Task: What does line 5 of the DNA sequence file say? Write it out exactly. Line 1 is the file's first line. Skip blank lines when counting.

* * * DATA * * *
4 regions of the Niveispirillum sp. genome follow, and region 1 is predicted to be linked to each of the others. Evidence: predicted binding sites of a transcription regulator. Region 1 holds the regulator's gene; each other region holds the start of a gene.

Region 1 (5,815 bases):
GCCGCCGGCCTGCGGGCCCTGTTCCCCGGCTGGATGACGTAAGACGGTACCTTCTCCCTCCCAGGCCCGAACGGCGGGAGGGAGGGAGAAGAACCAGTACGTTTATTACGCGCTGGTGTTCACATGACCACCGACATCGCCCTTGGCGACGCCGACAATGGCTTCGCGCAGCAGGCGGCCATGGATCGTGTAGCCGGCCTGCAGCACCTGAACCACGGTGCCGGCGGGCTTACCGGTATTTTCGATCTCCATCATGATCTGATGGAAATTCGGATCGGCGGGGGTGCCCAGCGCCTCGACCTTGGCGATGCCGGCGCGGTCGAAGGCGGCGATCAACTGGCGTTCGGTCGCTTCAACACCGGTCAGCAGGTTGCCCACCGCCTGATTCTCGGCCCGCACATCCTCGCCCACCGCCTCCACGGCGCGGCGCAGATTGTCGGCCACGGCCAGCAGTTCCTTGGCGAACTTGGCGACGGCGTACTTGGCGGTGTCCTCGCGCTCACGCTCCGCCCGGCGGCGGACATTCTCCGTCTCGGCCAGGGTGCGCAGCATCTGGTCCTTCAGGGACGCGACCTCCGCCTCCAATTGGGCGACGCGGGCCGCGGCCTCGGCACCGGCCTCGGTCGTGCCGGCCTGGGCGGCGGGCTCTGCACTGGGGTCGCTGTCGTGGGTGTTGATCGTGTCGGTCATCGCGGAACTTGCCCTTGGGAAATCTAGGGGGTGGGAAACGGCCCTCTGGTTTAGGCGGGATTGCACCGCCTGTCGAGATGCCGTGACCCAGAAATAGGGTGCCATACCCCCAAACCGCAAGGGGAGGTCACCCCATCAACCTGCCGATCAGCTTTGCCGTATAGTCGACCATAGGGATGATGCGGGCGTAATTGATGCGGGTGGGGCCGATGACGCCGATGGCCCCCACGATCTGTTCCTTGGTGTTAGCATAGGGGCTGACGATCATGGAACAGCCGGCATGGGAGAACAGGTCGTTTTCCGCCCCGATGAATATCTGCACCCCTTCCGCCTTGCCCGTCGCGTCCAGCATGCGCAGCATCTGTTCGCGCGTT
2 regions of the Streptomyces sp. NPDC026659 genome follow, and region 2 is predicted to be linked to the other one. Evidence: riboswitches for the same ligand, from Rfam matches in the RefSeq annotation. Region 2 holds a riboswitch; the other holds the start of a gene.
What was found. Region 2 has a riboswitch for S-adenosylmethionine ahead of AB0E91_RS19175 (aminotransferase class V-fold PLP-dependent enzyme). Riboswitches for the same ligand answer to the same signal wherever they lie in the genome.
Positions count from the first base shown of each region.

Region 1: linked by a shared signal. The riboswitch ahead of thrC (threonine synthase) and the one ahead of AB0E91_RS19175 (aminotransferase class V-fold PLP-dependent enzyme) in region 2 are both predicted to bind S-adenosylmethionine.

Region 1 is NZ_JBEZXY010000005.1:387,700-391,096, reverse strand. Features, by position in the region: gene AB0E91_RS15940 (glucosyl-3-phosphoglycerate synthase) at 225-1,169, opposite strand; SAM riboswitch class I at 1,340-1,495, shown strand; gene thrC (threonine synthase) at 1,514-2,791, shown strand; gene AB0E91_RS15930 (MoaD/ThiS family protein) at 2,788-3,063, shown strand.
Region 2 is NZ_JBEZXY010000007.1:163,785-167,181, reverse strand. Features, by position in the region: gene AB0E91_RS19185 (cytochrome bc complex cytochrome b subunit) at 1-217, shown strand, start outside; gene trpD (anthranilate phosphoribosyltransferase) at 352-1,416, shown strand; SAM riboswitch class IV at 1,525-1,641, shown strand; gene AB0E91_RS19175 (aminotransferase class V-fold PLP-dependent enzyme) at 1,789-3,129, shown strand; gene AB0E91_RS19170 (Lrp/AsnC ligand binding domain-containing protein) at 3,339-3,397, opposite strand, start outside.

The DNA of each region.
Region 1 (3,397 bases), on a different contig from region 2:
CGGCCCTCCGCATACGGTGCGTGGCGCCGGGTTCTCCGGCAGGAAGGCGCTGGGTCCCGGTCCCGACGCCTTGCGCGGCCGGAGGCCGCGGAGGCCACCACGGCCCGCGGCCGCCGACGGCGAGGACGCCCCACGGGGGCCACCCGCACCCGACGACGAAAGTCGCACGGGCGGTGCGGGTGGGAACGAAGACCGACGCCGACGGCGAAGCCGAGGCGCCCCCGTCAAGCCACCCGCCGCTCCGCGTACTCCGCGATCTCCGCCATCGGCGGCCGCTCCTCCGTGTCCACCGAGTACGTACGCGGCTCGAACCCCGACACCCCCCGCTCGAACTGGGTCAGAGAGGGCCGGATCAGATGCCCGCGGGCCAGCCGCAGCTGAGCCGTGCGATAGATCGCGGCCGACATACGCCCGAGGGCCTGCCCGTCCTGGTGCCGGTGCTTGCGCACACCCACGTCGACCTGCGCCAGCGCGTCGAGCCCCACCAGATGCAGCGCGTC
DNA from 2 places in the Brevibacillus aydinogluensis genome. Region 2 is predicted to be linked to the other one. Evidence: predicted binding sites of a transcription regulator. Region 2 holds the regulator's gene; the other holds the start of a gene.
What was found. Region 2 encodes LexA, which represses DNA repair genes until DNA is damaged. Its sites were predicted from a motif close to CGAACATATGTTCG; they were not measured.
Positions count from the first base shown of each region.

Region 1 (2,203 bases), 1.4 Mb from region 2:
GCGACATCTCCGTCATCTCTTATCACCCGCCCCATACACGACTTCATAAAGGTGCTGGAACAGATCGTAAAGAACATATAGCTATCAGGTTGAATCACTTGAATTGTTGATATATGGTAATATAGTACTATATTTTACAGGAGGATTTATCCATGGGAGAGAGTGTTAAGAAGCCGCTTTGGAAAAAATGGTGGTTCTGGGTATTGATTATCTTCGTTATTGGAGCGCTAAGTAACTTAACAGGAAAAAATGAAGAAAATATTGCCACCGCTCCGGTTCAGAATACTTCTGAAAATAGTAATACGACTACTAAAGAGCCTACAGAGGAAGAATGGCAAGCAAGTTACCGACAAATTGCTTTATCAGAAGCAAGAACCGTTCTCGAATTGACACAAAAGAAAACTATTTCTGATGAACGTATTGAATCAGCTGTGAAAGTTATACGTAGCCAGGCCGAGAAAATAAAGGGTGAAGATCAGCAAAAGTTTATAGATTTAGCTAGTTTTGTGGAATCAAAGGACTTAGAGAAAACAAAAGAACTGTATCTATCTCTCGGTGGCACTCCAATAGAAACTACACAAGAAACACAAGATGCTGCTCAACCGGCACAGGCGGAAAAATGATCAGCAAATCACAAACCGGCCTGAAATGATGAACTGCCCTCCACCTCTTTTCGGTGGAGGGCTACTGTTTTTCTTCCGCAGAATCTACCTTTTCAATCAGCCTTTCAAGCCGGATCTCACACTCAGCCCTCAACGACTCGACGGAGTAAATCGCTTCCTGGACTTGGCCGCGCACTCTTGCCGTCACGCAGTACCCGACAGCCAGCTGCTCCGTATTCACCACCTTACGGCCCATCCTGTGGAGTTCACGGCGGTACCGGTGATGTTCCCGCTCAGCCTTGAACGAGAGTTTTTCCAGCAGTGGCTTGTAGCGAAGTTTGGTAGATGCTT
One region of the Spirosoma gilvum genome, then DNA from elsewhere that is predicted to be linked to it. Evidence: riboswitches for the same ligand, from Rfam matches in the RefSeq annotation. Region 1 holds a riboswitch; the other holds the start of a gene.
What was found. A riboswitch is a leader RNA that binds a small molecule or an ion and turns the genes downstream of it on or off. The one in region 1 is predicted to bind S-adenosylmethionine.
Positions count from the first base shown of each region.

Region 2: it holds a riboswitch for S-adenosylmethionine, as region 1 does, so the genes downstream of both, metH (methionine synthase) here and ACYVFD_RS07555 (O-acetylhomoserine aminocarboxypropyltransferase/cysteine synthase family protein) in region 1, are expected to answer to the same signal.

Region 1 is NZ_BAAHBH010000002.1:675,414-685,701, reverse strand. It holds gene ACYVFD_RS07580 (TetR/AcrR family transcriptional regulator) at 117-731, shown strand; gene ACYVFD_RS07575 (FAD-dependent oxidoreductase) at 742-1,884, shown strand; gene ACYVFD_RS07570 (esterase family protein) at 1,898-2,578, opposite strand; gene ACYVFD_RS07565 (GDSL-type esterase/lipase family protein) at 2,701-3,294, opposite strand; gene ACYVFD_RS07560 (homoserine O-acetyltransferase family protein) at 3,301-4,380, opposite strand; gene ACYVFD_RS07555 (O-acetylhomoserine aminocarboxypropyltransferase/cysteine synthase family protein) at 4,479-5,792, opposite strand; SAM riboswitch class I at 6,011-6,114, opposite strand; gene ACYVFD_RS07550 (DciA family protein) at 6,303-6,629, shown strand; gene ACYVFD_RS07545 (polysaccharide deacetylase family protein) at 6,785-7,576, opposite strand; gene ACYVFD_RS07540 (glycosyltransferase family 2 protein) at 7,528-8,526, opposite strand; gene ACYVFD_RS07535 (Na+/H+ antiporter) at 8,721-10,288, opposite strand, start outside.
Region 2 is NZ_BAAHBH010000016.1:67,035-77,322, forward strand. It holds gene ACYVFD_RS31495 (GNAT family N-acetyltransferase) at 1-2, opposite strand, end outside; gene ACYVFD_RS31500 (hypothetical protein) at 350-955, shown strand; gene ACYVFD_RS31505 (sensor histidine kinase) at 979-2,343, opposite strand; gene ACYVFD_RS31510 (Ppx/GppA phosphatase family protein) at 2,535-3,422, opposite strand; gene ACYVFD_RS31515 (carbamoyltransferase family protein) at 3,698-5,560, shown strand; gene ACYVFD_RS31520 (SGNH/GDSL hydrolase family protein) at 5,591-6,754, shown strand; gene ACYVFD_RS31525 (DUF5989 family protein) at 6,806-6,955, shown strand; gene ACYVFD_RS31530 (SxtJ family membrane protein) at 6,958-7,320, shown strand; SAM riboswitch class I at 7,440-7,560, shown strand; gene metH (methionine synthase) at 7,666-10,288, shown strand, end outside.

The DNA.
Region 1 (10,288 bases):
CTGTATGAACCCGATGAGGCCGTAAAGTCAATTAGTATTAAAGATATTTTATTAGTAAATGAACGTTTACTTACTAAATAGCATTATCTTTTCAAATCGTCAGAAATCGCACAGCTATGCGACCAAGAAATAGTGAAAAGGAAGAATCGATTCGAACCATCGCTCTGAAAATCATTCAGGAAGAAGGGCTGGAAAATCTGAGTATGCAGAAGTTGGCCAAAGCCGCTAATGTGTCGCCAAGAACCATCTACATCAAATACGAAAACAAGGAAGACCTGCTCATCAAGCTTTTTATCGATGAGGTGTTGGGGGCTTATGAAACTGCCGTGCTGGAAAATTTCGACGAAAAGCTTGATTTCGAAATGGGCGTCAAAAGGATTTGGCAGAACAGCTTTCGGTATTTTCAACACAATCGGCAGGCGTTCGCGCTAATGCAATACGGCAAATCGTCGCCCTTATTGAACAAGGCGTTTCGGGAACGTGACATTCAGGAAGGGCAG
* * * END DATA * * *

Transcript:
What was found. Region 2 has a riboswitch for S-adenosylmethionine ahead of AB0E91_RS19175 (aminotransferase class V-fold PLP-dependent enzyme). Riboswitches for the same ligand answer to the same signal wherever they lie in the genome.